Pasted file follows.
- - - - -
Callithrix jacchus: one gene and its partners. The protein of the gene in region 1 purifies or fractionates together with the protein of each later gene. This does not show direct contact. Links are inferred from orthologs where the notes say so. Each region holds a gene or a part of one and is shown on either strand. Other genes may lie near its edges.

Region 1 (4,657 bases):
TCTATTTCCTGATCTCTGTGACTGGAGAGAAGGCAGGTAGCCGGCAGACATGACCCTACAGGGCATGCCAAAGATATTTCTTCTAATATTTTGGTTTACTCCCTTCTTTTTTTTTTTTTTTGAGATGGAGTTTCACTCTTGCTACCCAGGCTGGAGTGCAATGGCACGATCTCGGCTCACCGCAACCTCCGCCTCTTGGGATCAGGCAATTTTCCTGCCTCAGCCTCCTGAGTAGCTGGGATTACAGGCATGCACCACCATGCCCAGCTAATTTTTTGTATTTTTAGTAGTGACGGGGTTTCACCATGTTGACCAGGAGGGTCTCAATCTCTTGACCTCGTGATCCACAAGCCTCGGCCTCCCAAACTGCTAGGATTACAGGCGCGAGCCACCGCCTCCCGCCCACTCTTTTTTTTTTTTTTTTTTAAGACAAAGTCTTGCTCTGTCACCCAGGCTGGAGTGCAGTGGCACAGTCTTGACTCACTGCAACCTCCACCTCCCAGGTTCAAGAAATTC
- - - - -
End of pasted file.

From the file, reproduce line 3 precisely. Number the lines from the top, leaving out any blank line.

TCTATTTCCTGATCTCTGTGACTGGAGAGAAGGCAGGTAGCCGGCAGACATGACCCTACAGGGCATGCCAAAGATATTTCTTCTAATATTTTGGTTTACTCCCTTCTTTTTTTTTTTTTTTGAGATGGAGTTTCACTCTTGCTACCCAGGCTGGAGTGCAATGGCACGATCTCGGCTCACCGCAACCTCCGCCTCTTGGGATCAGGCAATTTTCCTGCCTCAGCCTCCTGAGTAGCTGGGATTACAGGCATGCACCACCATGCCCAGCTAATTTTTTGTATTTTTAGTAGTGACGGGGTTTCACCATGTTGACCAGGAGGGTCTCAATCTCTTGACCTCGTGATCCACAAGCCTCGGCCTCCCAAACTGCTAGGATTACAGGCGCGAGCCACCGCCTCCCGCCCACTCTTTTTTTTTTTTTTTTTTAAGACAAAGTCTTGCTCTGTCACCCAGGCTGGAGTGCAGTGGCACAGTCTTGACTCACTGCAACCTCCACCTCCCAGGTTCAAGAAATTC